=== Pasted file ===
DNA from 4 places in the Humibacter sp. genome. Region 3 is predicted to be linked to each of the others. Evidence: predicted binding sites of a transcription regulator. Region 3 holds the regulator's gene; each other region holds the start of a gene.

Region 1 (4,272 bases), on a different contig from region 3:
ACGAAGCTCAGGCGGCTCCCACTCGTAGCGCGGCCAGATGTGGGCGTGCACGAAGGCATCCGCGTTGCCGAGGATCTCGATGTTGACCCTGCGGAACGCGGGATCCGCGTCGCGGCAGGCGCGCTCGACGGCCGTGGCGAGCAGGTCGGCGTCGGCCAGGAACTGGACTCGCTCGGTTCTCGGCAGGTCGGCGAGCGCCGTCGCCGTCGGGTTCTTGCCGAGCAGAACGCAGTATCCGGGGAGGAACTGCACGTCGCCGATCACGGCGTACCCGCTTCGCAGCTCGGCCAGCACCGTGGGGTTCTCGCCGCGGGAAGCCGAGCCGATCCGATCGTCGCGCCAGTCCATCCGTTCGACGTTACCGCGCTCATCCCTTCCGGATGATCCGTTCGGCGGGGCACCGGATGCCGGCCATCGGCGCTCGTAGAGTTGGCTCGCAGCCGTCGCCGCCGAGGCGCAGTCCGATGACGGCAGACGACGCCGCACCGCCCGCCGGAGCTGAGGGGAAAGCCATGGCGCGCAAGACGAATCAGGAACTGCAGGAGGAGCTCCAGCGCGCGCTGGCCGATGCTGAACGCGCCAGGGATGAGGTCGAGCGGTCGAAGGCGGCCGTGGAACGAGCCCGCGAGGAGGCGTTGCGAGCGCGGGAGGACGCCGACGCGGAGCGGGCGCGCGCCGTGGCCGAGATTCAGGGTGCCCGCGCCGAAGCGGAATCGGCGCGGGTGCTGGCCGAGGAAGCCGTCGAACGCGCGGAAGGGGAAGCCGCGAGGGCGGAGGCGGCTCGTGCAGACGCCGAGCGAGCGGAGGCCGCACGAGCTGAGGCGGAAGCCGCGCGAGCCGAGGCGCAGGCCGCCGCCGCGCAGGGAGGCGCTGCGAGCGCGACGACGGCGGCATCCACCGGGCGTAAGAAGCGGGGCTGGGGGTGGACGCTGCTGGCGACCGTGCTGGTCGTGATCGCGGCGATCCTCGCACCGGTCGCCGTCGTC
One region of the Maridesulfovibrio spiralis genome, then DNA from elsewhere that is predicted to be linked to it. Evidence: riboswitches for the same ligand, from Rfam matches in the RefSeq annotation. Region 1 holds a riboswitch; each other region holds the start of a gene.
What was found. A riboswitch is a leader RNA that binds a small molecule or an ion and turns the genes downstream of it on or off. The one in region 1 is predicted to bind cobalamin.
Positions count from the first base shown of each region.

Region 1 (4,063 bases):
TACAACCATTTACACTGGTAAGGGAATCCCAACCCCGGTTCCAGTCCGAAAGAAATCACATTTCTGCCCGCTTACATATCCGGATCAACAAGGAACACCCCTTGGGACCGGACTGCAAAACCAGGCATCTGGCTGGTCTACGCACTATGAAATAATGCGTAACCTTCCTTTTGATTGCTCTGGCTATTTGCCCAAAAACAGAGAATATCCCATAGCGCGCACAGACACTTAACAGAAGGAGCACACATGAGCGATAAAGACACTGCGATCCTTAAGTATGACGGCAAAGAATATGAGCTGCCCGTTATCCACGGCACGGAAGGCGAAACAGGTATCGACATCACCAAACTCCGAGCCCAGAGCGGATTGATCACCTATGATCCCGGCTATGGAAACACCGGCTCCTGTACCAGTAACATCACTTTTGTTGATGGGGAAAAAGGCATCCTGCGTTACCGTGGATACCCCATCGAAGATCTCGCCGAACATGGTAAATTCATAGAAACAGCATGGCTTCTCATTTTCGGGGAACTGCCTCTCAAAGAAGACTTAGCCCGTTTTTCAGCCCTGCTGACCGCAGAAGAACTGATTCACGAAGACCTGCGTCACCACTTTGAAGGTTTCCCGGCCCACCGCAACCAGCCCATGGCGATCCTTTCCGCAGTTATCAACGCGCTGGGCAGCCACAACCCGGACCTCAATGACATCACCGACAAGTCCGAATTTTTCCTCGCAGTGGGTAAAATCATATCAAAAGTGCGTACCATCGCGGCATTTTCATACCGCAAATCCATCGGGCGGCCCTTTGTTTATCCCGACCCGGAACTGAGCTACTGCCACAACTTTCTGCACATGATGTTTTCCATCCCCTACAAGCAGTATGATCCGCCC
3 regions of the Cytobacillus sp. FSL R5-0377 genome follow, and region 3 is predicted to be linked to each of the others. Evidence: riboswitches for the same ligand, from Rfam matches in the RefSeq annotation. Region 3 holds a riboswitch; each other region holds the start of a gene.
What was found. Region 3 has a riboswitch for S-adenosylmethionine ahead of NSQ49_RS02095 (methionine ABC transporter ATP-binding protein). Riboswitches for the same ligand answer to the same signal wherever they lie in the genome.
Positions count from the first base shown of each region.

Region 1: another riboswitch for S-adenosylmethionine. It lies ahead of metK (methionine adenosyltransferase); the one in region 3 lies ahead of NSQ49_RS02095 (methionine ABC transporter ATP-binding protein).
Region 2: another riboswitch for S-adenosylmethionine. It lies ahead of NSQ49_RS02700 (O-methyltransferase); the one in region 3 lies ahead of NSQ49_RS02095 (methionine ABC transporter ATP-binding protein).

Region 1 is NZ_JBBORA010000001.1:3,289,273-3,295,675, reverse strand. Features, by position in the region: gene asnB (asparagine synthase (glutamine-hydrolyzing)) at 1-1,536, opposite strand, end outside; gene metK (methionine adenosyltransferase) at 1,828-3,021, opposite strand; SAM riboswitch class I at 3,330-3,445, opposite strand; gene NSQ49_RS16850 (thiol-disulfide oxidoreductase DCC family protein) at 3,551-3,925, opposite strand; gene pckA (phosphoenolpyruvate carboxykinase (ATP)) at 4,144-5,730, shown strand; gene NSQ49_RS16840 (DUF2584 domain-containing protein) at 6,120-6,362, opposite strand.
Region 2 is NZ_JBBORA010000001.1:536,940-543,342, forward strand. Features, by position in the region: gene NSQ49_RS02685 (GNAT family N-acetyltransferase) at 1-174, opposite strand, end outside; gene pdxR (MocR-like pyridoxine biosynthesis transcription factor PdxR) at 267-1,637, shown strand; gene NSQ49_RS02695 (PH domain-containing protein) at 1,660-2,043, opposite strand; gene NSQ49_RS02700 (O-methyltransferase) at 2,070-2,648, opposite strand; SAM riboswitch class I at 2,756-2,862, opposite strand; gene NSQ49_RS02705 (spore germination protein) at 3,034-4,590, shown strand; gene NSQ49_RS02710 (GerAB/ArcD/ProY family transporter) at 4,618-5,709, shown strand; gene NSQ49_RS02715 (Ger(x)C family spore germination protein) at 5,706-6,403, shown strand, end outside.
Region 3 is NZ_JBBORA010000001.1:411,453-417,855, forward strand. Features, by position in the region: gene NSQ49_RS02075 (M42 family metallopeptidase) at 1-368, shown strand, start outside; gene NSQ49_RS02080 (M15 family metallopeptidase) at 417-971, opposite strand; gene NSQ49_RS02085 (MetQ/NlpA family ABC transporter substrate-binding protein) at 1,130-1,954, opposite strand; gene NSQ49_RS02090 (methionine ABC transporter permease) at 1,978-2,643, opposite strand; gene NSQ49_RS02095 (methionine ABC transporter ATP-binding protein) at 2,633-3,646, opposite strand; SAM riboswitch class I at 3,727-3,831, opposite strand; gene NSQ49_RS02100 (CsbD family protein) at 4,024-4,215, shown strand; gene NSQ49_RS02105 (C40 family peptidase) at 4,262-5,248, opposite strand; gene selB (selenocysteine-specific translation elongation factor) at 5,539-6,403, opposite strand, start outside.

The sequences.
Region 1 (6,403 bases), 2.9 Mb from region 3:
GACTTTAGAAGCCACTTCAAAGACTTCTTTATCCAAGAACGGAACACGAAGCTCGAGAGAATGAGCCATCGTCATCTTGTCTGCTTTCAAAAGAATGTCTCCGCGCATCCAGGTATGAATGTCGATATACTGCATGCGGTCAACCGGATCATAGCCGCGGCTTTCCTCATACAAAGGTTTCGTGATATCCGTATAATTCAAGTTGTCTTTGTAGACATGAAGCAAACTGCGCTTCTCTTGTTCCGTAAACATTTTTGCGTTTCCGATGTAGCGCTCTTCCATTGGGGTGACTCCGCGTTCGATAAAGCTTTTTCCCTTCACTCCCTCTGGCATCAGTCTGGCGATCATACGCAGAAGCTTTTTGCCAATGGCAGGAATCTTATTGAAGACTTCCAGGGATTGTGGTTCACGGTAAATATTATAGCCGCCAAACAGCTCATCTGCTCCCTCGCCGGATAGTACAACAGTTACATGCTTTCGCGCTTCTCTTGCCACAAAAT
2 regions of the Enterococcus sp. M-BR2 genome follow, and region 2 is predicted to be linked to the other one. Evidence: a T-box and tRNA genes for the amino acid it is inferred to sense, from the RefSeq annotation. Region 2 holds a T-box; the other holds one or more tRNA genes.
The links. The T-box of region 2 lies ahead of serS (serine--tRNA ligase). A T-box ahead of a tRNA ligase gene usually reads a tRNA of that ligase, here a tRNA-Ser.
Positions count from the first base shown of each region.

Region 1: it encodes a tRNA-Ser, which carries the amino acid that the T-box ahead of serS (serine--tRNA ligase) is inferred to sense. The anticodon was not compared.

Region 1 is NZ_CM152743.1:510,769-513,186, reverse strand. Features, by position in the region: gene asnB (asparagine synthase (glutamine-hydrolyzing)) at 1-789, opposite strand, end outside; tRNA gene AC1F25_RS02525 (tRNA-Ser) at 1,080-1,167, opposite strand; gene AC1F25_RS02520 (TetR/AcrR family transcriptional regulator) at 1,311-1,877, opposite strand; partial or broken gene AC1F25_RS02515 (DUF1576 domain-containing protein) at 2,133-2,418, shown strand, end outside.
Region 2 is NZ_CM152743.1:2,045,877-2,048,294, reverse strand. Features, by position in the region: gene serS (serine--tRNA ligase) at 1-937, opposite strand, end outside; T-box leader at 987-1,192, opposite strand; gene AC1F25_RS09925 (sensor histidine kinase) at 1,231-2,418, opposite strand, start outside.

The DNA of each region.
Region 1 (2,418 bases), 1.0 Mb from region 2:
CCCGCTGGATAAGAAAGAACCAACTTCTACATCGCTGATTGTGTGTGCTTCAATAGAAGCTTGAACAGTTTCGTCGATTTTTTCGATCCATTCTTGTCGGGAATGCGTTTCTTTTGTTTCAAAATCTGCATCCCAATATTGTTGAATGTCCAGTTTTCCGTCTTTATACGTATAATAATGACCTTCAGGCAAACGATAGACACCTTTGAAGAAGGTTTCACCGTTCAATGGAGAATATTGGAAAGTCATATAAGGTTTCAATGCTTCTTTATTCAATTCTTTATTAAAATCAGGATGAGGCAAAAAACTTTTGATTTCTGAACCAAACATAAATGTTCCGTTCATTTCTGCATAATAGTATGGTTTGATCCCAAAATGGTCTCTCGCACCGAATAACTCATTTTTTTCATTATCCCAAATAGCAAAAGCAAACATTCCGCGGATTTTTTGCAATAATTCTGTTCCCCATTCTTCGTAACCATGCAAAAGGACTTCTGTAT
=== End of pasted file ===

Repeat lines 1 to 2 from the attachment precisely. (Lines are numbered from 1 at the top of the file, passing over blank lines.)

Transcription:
DNA from 4 places in the Humibacter sp. genome. Region 3 is predicted to be linked to each of the others. Evidence: predicted binding sites of a transcription regulator. Region 3 holds the regulator's gene; each other region holds the start of a gene.

Region 1 (4,272 bases), on a different contig from region 3: